For a 12 batter stretch, Gerrit Cole was as dominant as he's been in a Pirate uniform. After putting the first two hitters of the game on base via a Coco Crisp single and a Josh Reddick walk, Cole escaped the first inning jam he'd created by striking out Josh Donalson with a nasty slider and John Jaso with a changeup. In the second inning, he struck out Brandon Moss and Dan Straily on pure 98-99 mph heat, putting the A's down in order. In the third inning, he only needed eight hits to dispense with the top of the A's lineup, getting two groundouts and an infield line-out. The fourth inning started with two more groundouts on six pitches.
Then, with Jaso up again, Cole seemed hesistant to go back to his off-speed stuff and Jaso fouled back-to-back 98-99 mph fastballs off before flipping what was probably a two-seamer right down the third base line and through the Pirates' shift. Starling Marte had an opportunity to throw Jaso out at second, but his throw was a bit off-line. One pitch later, Brandon Moss sent a changeup into the right field stands and the A's had a 2-1 lead that they obviously had no intentions of giving up.
The best thing that you could say for the Pirates' offense in this game is that they didn't look so bad with runners in scoring position, but that was only because they only managed to put two guys in scoring position all night. Pedro Alvarez thumped a home run off of the batter's eye to give the Pirates a 1-0 lead in the third,* but the Pirates only had two other hits. Both Andrew McCutchen and Alvarez looked dumb trying to yank Grant Balfour slider after Grant Balfour slider over the fence with the tying run on first base in the ninth inning.
The Pirates have now lost four games in a row, scoring five runs total. They've lost the last three by one run each. They've lost six of eight since the nine-game winning streak ended, only scoring one run four different times in those eight losses. We've seen this before, of course. The Pirates lost five of their first six games this year, only scoring eight runs and getting shut-out twice. They lost five of six again to the Reds and Braves from May 31 through June 6, getting shut out three times in the process.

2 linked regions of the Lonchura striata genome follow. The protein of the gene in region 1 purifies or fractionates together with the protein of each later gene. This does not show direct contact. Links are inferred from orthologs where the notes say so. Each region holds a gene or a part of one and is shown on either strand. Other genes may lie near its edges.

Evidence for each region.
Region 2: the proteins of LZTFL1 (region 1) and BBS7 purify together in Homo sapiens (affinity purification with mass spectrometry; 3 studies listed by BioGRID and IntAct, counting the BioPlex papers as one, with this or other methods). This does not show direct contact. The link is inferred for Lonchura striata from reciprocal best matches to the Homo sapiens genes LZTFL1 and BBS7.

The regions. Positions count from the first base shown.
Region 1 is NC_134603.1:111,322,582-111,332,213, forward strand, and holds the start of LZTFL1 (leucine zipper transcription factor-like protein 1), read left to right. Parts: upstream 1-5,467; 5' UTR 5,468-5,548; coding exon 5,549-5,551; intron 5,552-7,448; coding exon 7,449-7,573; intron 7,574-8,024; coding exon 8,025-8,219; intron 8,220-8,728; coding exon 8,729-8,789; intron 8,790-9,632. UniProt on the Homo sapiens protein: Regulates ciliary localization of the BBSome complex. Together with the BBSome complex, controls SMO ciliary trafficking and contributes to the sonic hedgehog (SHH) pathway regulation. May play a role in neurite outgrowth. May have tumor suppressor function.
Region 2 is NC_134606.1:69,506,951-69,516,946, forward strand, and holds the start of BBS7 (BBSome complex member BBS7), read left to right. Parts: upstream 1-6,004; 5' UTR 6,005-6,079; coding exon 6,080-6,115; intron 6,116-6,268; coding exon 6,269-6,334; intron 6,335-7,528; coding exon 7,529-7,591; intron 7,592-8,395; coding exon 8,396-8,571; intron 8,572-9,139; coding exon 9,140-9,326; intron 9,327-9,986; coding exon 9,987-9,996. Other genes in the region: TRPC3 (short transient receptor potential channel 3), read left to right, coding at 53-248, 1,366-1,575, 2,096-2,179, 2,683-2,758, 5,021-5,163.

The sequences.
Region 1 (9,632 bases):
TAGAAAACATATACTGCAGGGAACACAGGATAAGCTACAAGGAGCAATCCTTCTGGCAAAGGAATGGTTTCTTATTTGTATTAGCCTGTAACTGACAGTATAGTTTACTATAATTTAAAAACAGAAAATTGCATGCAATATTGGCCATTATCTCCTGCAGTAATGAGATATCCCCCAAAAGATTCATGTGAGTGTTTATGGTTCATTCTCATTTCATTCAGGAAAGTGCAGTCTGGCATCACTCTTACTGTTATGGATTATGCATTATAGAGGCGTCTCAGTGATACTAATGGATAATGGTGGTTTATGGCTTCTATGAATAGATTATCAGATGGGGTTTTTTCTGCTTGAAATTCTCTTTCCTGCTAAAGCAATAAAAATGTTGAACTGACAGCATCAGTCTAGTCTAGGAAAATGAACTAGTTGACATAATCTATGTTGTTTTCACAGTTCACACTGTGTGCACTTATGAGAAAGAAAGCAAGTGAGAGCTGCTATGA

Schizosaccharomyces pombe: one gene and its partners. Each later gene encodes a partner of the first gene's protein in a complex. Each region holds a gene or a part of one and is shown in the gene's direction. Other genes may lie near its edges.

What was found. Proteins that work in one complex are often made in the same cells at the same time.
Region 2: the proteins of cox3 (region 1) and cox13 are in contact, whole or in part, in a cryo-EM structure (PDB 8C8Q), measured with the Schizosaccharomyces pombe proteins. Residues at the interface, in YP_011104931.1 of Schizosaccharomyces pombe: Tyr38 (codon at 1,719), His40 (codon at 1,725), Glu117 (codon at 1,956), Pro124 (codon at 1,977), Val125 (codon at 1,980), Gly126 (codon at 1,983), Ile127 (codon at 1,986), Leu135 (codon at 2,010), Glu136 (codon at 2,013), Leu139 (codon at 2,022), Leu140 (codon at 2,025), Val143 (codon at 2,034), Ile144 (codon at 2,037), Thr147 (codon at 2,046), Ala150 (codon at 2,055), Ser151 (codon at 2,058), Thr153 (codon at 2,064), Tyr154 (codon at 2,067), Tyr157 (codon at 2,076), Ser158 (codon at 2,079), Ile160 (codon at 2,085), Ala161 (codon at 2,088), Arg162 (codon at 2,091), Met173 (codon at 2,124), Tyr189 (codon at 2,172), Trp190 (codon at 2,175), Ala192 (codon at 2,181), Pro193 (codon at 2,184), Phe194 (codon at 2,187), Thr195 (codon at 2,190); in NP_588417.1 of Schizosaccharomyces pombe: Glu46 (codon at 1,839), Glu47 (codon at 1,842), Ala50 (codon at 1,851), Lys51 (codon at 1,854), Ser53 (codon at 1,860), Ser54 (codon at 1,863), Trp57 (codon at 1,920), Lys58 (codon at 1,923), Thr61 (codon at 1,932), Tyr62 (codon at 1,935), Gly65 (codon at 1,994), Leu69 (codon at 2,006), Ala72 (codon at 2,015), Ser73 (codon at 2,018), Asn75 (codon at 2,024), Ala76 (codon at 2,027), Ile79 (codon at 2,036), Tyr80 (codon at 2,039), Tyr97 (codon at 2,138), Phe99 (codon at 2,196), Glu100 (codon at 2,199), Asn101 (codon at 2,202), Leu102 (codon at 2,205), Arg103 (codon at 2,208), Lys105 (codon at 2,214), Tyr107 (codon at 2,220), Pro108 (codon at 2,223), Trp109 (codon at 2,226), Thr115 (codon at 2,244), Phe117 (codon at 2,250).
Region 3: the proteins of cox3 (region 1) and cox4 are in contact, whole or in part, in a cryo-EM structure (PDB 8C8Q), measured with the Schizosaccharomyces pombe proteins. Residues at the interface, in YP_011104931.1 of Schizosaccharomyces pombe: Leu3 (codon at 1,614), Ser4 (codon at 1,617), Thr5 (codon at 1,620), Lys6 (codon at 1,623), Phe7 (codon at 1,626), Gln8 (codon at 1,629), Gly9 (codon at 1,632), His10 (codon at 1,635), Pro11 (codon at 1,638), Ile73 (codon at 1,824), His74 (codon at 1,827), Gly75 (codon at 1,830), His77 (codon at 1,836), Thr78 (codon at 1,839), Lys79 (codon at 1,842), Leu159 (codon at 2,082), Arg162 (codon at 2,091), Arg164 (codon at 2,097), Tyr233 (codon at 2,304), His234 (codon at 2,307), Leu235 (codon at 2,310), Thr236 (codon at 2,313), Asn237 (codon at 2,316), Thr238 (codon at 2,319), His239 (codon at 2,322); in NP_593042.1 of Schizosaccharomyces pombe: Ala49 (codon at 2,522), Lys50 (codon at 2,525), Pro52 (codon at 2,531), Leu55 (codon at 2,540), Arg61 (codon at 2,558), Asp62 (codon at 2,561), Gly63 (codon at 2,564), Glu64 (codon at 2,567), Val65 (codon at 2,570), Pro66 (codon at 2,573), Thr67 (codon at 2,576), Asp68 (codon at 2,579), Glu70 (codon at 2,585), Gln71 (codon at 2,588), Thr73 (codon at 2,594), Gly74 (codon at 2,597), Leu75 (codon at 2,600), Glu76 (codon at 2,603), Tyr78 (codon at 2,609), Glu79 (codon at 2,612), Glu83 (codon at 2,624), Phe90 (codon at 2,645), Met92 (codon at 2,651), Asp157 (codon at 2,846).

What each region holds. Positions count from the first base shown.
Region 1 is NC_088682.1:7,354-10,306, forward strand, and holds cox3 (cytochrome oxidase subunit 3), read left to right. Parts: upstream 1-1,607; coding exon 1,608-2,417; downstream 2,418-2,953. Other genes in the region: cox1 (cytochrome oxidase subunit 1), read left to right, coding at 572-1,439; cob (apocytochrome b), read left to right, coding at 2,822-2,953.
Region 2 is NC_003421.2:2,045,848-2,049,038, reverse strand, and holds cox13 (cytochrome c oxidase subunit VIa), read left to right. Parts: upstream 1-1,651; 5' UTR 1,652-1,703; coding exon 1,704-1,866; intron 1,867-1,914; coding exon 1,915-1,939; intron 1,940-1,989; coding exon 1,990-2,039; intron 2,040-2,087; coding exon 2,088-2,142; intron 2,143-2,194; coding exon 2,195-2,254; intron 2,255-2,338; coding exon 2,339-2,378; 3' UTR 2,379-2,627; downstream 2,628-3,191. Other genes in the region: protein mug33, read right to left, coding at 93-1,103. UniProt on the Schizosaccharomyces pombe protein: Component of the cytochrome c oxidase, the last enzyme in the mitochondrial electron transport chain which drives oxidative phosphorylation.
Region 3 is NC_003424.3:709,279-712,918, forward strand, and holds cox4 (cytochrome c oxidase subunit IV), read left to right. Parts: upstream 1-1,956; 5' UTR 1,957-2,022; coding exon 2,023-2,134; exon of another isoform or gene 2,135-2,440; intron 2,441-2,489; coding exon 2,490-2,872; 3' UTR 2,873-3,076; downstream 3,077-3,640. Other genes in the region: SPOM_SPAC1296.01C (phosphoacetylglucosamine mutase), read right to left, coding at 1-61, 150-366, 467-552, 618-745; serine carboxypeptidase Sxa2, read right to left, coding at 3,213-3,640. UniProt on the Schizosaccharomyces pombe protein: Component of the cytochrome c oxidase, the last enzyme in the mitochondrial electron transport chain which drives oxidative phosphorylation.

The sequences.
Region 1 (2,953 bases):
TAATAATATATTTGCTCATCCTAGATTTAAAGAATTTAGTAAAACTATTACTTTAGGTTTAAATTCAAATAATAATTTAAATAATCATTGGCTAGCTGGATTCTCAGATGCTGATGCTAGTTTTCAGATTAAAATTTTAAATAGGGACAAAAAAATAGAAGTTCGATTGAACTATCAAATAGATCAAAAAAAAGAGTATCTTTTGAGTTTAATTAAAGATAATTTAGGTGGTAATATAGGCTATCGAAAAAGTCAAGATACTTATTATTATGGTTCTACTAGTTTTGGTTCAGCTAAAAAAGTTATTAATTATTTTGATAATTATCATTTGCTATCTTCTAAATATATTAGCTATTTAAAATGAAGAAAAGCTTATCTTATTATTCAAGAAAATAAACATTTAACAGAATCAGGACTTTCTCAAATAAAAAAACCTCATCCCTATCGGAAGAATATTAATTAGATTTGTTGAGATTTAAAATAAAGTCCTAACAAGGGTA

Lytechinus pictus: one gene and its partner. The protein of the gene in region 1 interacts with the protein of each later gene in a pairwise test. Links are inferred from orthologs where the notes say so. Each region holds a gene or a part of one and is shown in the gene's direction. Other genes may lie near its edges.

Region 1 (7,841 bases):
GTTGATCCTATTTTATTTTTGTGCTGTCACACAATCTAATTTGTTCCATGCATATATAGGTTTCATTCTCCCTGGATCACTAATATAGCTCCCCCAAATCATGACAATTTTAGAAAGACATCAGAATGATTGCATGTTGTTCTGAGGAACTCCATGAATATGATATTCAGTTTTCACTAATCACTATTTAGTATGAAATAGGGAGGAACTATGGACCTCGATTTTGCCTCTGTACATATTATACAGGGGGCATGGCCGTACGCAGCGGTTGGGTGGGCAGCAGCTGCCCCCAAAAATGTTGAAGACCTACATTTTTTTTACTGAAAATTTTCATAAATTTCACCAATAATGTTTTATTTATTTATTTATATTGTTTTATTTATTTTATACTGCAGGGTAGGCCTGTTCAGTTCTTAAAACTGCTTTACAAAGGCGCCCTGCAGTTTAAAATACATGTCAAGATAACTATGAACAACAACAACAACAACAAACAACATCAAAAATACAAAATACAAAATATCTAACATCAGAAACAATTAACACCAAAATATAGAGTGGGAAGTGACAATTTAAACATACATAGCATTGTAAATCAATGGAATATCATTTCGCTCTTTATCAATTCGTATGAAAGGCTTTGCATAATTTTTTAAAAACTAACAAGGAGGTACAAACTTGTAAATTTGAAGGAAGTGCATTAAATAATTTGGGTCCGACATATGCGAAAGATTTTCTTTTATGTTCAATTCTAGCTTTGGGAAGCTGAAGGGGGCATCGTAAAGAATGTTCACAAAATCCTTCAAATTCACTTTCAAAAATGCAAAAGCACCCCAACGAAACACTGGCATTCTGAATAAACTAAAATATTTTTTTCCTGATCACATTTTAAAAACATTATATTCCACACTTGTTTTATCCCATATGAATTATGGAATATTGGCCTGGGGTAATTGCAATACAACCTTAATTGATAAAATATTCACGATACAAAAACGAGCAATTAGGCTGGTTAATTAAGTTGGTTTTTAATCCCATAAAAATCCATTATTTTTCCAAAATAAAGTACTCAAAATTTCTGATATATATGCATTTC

It goes without saying that this is frustrating to watch, but the Pirates have been here before and bounced back. In June, their offense score the sixth most runs in the National League and had the fourth highest wRC+. The Pirates' problem isn't that their hitters aren't good, it's that their hitters strike out a ton (740 K's before the night was the second highest in the National League) and that as a result they tend to function collectively like Pedro Alvarez on a large scale; when a few guys are in a slump at the same time, it's awfully hard to get anything going without balls being put into play.
I'm mentioning this because the overwhelming response to this slump is that the Pirates have to do something about the offense, and that I sincerely doubt that there's much they're going to do to change its hold-and-cold-nature. Look at these strikeout for Pirates with more than 100 plate appearances; you can say that taking at-bats away from Inge and Snider and Barmes will help things, but Alvarez, Marte, and probably Jones aren't going anywhere and the Pirates' pitching staff will continue to hit dreadfully, which makes up four lineup spots without discussing Jordy Mercer's long-term hitting ability in the big leagues or Andrew McCutchen's ability to sustain his career-low strikeout rate to this point in 2013.
This isn't meant as a value judgment of an offense that strikes out a lot but rather an observation that the streakiness we've seen from the offense is likely how it's going to be for the rest of the year, whether the Pirates go out and get a bat or not. For now, I suppose the best we can do as Pirate fans is take solace in the fact that the pitching staff looks fine and know that we're probably not all that far away from the bats breaking out again.
*After the home run, Greg Brown and Bob Walk went off on such a ridiculous rant against David Wright for not putting Pedro Alvarez on the Home Run Derby roster that I actually switched over to the A's broadcast. They literally freaked out, with Brown questioning how the two captains were named (they both play in New York, you dummy), then with both men questioning Wright's integrity for naming his childhood friend Michael Cuddyer to the Derby over Alvarez (or, you know, over Jay Bruce or Paul Goldschmidt or Domonic Brown, all of whom have cases equal to or better than Alvarez's, but who never ever seem to come up on the Greg Brown end of this discussion). It was frankly embarrassing; the Pirates' broadcasters are almost always ridiculous homers (last night Steve Blass straight up said that he thought Jeff Locke had better stuff than Tom Glavine), but it rarely happens in such an obnoxious fashion that I actually want to turn the game off or feel like I have to mention it in a post. In conclusion: the Home Run Derby is really dumb, and Greg Brown and Bob Walk are dumber for insinuating that David Wright is a bad person for naming Michael Cuddyer to the Derby over Pedro Alvarez. I'm actually still angry thinking about this.